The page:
Thousands attend Dublin vigil
Thousands of people took part in a 'Unite for Life' vigil organised by the Pro Life Campaign (PLC); Youth Defence; the Life Institute; and Family and Life in Dublin's Merrion Square this evening.
Gardaí put the numbers in attendance at over 25,000. Organisers say it was over 30,000.
Niamh Uí Bhriain of the Life Institute told the crowd their voice would not be silenced or ignored.
"And we are here today - and you have come not in your thousands, but in your tens of thousands, from the rebel homes of Kerry to the hills of Donegal, from every county and every part of Ireland and in the rain and snow and bitter cold - to tell Fine Gael that we are the pro-life majority, and that we will not accept abortion, not now, not ever, not in our country and not in our name."
She said Fine Gael had given a public commitment that they would not legalise abortion and were now denying that promise.
"But now they are reneging on that promise - now they want to legalise the killing of unborn children in this country, and it seems that's mostly at the behest of the Labour Party. Labour are now the cheerleaders for abortion in Ireland. They've described proposals to legalise abortion as a victory. We are here to tell them that there is no victory in the medieval and brutal solution of abortion. There is no victory in the death of a child - for mother or for baby."
The PLC said it was 'absolutely thrilled' with the turnout
"On a bitterly cold January afternoon when it was predicted that the weather would keep people away, Irish people turned out in many thousands to register their opposition to abortion legislation," PLC legal advisor Caroline Simons said.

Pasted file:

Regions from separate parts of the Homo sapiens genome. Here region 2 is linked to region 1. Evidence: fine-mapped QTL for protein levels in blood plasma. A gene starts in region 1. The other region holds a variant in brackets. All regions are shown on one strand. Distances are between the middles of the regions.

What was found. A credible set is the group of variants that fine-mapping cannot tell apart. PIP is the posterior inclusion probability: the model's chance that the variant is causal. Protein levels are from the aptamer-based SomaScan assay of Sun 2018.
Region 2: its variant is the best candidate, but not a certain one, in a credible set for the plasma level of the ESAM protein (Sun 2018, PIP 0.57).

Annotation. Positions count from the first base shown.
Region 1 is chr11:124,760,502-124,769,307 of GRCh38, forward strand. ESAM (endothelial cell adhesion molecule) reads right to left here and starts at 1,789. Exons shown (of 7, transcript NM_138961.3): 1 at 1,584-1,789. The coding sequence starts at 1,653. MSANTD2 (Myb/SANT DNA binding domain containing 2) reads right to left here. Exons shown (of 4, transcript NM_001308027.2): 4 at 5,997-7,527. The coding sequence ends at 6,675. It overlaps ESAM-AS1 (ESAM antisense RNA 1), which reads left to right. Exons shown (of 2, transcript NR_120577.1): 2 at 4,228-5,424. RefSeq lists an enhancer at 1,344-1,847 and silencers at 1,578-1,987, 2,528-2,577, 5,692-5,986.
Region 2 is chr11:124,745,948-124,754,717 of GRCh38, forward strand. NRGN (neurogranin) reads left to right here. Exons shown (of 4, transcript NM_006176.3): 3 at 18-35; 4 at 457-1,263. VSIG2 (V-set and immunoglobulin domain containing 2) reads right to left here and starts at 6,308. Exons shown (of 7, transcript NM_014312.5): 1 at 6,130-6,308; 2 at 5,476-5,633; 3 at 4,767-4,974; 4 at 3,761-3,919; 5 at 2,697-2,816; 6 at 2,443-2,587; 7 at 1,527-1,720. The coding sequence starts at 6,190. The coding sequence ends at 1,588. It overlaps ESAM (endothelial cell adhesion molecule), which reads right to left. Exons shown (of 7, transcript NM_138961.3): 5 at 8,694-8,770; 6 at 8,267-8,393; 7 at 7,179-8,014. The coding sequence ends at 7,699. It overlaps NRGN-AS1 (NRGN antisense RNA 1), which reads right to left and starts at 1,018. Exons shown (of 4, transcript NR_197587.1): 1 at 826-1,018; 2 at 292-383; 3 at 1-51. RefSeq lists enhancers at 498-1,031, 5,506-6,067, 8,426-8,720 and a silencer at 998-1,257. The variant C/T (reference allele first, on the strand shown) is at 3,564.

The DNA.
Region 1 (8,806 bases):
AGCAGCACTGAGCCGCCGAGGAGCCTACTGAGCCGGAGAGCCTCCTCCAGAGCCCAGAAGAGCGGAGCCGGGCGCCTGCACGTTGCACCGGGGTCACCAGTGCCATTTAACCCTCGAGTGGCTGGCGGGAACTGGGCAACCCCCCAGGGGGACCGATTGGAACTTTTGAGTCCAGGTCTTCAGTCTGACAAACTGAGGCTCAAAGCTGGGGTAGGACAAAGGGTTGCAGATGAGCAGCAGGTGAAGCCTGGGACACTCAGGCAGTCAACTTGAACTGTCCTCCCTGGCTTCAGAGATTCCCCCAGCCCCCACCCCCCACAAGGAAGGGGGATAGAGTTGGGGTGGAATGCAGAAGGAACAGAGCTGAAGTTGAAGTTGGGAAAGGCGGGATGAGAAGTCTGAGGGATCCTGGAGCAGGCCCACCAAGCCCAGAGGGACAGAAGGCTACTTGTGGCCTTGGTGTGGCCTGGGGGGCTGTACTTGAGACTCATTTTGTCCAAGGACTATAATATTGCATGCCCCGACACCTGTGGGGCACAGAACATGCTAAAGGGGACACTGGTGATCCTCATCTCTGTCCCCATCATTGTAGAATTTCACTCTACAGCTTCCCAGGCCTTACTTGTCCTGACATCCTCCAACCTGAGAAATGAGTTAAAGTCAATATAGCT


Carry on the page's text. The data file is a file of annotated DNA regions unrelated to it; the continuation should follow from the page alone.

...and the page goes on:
Ms Simons told the crowd that claims by the Government that abortion was needed to treat threatened suicide in pregnancy had been "completely demolished at last week’s Oireachtas hearings on abortion".
"The psychiatrists who addressed the hearings were unanimous that abortion is not a treatment for suicidal ideation. There is no evidence whatever that suggests that abortion reduces the mental health risks of unwanted or mistimed pregnancy. But there is evidence that abortion increases the risk of future mental health problems for a significant number of women."
"If the Government legislates for abortion on the basis of the X case, this legislation would cure no woman of suicidal ideation, but it would put some women's lives at risk."
The international pro-choice movement, she said, viewed Ireland as a "jewel in the crown" of the pro-life movement.
"We are a beacon for the pro-life movement everywhere. Let’s fight to keep that light shining," she said.
Speaking at the vigil, Tyrone football manager Mickey Harte said he was "most concerned" that the Government proposes to legislate for abortion.
"Ireland is almost unique in the Western world in looking out for, and fully protecting, two patients during a pregnancy – a mother and her unborn child," he said. "We are here to oppose the unjust targeting of even one unborn child's life in circumstances that have nothing to do with genuine life-saving medical interventions".
Referring to the high standard of medical care in pregnancy, he said this high standard needs to "remain enshrined in our laws not undermined or diluted in any way".
"No individual or nation is perfect - we all have our faults and failings but when it comes to life before birth, we have a value system, an ethos which we should proudly share with the rest of the world.
And he urged those at the vigil to "keep in touch with Mr Kenny and Mr Gilmore and let them know repeatedly that the middle ground of Irish opinion opposes what they are proposing."
The anti-abortion “Vigil for life” has been planned since November.
Gardaí put the numbers attending a pro-choice counter-demonstration at 200.